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Deborah Santiago is the former Deputy Director for the White House Initiative on Educational Excellence for Hispanic Americans.
Deborah Santiago is the former Deputy Director for the White House Initiative on Educational Excellence for Hispanic Americans.

How to advance Latino achievement in higher education

Renowned Latina education expert Deborah Santiago will join AL DÍA News on Thursday, Nov. 30, to discuss how institutions can better serve Latino students. 

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Latino students in the U.S. are pursuing higher education at a larger rate than ever before, but what can be done to ensure more of these students complete their college degrees?

What opportunities to better serve Latino students are available to educational institutions? And how can we promote the understanding that advancing the achievement of these students does not mean hindering the success of others?

Renowned Latina education expert Deborah Santiago will join AL DÍA News next week for a forum to examine questions such as these. As the former Deputy Director for the White House Initiative on Educational Excellence for Hispanic Americans, Santiago’s research has influenced policy on state and national levels.

Santiago is also the co-founder, Chief Operating Officer and Vice President of Excelencia in Education, an organization that advances the success of Latinos in higher education through data-driven analysis and by advocating for institutional practices that support the academic achievement of Latino students.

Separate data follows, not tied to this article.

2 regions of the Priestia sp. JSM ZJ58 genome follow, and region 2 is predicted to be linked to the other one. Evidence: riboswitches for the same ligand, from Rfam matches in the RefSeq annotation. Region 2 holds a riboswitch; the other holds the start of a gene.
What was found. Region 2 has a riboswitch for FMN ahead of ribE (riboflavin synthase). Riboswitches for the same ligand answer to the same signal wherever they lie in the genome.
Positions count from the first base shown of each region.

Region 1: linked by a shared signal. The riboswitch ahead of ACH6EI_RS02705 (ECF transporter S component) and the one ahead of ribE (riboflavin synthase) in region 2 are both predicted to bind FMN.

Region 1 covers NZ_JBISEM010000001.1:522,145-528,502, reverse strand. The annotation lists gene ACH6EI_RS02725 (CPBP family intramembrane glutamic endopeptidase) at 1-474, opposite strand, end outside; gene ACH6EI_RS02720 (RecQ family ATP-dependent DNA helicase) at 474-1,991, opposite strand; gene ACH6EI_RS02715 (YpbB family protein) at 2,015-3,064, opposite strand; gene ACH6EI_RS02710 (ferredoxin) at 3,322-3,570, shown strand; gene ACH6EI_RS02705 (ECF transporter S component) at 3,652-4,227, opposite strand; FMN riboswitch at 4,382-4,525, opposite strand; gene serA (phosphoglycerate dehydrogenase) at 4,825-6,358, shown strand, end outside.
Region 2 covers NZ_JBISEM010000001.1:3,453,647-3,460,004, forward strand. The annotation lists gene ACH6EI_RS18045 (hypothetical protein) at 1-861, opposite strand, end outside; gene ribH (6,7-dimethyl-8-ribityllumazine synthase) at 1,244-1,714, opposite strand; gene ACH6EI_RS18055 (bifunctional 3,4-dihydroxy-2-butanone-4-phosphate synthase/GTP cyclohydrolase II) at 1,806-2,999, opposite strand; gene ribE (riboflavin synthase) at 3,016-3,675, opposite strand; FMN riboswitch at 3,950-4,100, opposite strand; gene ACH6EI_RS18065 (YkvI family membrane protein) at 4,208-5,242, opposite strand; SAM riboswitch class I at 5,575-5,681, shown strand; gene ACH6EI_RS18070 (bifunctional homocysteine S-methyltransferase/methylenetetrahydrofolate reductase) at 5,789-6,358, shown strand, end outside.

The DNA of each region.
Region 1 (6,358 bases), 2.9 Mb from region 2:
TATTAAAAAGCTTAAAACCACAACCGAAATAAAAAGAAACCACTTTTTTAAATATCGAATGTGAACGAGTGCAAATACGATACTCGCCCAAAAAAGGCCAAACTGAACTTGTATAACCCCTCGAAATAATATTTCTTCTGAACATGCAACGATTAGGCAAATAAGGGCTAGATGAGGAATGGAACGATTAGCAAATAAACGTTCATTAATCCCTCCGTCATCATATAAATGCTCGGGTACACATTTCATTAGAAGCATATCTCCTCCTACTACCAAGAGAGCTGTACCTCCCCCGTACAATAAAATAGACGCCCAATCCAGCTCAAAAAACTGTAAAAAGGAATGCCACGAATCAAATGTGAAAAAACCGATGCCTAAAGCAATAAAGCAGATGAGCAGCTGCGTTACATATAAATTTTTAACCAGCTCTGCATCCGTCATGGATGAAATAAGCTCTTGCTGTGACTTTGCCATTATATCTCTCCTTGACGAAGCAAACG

The forum, titled “Advancing Latino Success in Higher Education: What We Know and What We Can Do,” will be held on Thursday, Nov. 30, from 8 a.m. to 10 a.m. at the Pyramid Club, 1735 Market Street, 52nd Floor.

With her presentation, Santiago hopes to “inform and inspire and compel action.”

“I want to bring an institutional perspective that can arm those who are working in institutions with what they can do to improve Latino student success where they are,” Santiago said. “With whatever perch they have.”

Through framing the issues facing Latino students and by providing examples, Santiago will instruct educators on ways they can promote a better understanding at their institutions about the needs of Latino students, and how they can create a space within their schools to address these needs.

Santiago knows race and ethnicity are not always the most comfortable topics to discuss, but she invites educators to join her in analyzing these subjects to foster educational environments that are beneficial for all.

“This is an opportunity for us to be brave and talk about race and ethnicity while we’re talking about educational success and attainment,” Santiago said. “What describes us doesn’t divide us unless we let that happen.”

To register for this event, click here.

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